Floating-Point Arithmetic
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Some common problems that you may encounter when comparing different double values are the caveats involved with floating-point arithmetic. Because of the way computers store floating-point numbers, under certain conditions your value will be an approximate of the actual decimal number you wanted. If this situation arises in your code, your comparison logic may not execute as you had intended even if your logic was mathematically sound on paper. To address this issue you will need to use a range comparison that takes into account the slight differences in the least significant digits of the floats.
For example, under normal mathematics we would assume double x is equivalent to double y.
double x = 90.10; |
Even the output of this code segment suggests they are the same:
double x = 90.1 |
Unfortunately, as demonstrated by this code segment, they are not.
bool c = (x == y); |
This segment outputs the following:
x equals y: False |
This means when we try to check for equality it would never evaluate to true even if it does mathematically.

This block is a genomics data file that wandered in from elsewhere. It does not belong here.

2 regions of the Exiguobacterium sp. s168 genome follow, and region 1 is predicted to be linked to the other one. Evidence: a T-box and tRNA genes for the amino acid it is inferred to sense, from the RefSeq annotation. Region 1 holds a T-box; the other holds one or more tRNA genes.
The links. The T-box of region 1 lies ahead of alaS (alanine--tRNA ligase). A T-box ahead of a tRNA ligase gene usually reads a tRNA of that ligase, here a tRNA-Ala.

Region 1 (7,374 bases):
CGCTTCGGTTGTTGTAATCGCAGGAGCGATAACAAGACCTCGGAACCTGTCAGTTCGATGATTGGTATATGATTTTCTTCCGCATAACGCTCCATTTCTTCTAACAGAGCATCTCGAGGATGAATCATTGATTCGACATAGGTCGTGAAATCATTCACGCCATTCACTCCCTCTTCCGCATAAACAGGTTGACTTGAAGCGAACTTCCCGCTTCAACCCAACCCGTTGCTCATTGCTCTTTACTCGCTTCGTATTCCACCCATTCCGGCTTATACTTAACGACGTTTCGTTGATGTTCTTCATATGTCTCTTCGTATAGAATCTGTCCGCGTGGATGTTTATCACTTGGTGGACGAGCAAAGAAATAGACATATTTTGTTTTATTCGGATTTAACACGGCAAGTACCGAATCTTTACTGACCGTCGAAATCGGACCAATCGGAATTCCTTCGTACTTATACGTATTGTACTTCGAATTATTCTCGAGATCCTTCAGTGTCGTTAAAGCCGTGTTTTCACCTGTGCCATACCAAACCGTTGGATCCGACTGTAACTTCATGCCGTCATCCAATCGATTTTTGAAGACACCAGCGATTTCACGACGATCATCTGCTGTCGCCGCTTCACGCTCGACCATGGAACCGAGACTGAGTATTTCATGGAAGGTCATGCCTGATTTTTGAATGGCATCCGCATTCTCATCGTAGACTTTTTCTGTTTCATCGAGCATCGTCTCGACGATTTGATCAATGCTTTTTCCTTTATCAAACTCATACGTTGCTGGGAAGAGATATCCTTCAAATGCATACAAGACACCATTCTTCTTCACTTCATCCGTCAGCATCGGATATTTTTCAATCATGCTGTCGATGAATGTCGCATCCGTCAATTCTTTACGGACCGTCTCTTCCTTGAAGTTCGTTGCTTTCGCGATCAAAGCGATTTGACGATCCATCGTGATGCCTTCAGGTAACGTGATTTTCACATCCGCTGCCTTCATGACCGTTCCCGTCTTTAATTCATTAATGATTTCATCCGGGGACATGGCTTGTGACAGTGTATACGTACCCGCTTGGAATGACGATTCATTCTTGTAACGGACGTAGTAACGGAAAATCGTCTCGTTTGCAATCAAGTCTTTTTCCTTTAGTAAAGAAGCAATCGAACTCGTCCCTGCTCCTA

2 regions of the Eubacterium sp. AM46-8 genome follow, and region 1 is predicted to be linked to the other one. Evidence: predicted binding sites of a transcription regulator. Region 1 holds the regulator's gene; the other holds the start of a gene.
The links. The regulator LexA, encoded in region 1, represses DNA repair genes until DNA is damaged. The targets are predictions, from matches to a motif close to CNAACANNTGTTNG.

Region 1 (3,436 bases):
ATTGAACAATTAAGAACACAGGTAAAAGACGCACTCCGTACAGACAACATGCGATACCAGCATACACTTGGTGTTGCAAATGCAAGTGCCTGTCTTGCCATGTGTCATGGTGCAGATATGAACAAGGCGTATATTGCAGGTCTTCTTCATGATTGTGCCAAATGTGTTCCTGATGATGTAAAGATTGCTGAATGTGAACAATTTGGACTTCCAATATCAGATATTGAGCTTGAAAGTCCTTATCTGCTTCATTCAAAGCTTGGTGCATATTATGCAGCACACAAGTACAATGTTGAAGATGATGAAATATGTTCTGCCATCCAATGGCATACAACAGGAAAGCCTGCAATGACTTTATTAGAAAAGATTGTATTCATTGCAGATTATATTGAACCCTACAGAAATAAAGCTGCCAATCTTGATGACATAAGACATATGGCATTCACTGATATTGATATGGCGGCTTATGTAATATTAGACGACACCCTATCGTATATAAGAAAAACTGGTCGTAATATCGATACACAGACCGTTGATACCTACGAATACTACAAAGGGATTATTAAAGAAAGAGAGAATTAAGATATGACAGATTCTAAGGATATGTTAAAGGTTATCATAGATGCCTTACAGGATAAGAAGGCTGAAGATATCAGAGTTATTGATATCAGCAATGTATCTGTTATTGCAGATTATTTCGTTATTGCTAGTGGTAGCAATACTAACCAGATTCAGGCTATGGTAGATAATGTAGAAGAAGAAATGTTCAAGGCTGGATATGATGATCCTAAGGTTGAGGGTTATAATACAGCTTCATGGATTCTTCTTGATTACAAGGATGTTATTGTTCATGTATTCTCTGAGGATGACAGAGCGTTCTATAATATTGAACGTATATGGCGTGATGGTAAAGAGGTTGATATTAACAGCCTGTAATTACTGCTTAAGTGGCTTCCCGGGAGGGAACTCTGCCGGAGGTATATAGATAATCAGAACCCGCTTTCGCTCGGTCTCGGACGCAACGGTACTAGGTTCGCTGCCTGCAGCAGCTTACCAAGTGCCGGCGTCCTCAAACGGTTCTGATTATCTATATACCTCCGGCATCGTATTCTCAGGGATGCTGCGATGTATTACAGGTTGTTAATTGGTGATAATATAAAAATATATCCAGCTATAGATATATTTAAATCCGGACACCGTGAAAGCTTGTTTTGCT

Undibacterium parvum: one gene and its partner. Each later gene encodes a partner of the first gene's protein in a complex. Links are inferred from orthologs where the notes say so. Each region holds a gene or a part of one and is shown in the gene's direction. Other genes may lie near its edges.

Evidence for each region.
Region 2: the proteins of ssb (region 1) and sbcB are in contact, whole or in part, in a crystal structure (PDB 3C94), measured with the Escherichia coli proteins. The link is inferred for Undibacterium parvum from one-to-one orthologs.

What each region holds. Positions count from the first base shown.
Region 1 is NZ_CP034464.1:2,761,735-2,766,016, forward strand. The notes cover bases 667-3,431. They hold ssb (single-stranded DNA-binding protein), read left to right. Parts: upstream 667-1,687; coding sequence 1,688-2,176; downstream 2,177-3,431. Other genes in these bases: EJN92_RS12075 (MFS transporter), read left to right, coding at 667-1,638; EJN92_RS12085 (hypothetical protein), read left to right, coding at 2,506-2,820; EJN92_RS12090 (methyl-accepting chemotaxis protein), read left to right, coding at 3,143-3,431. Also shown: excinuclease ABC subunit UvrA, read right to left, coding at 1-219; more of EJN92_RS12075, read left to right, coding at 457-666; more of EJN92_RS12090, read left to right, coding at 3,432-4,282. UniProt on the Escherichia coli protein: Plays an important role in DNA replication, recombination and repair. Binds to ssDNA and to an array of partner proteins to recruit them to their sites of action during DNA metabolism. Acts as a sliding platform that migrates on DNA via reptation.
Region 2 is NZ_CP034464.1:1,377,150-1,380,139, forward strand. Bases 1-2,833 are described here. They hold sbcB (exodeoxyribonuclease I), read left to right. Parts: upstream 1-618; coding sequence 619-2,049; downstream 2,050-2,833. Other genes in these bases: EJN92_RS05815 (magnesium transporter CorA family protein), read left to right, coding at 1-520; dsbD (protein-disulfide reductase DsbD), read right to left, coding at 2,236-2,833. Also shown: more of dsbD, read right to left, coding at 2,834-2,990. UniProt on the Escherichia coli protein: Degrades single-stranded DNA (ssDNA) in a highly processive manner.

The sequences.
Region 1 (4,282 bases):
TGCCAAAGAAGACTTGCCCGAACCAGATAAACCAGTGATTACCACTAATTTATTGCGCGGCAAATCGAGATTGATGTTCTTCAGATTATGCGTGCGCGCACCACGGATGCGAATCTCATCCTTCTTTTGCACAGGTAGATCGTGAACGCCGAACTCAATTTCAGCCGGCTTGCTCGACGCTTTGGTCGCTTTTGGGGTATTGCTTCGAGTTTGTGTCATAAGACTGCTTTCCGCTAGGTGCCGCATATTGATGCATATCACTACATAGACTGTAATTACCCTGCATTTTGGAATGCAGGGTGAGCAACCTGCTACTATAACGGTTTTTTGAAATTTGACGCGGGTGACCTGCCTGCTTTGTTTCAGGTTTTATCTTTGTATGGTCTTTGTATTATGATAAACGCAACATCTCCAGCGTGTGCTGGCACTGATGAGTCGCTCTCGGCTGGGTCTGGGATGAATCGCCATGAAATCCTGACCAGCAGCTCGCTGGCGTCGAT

if (x == y) |
Instead of comparing double x to y for an exact equality we will need to check a range.
if (Math.Abs(x - y) < 0.0001) |
The arbitrary constant you choose to compare the range with should match the precision and accuracy of the floating-point numbers you are comparing.
Alternatively, you can check the difference between the two variables against the double.Epsilon field. double.Epsilon field represents the smallest possible double value.
if (x - y < double.Epsilon) |
You can also use a Compare() method to accurately compare floating-point numbers. Take note that this method should only be used to compare price values since its precision is based on the instrument's tick size and may be unsuited for use in other floating-point situations.
double newPriceRange = Close[0] - Open[0]; |
The Compare() method returns a value of "1" if the first parameter is greater than the second, "-1" if the first parameter is less than the second, and "0" if the first parameter is equal to the second.
For a more formal analysis of floating-point arithmetic, there are many resources online:
http://docs.sun.com/source/806-3568/ncg_goldberg.html
http://www.codeproject.com/dotnet/ExtremeFloatingPoint1.asp#terms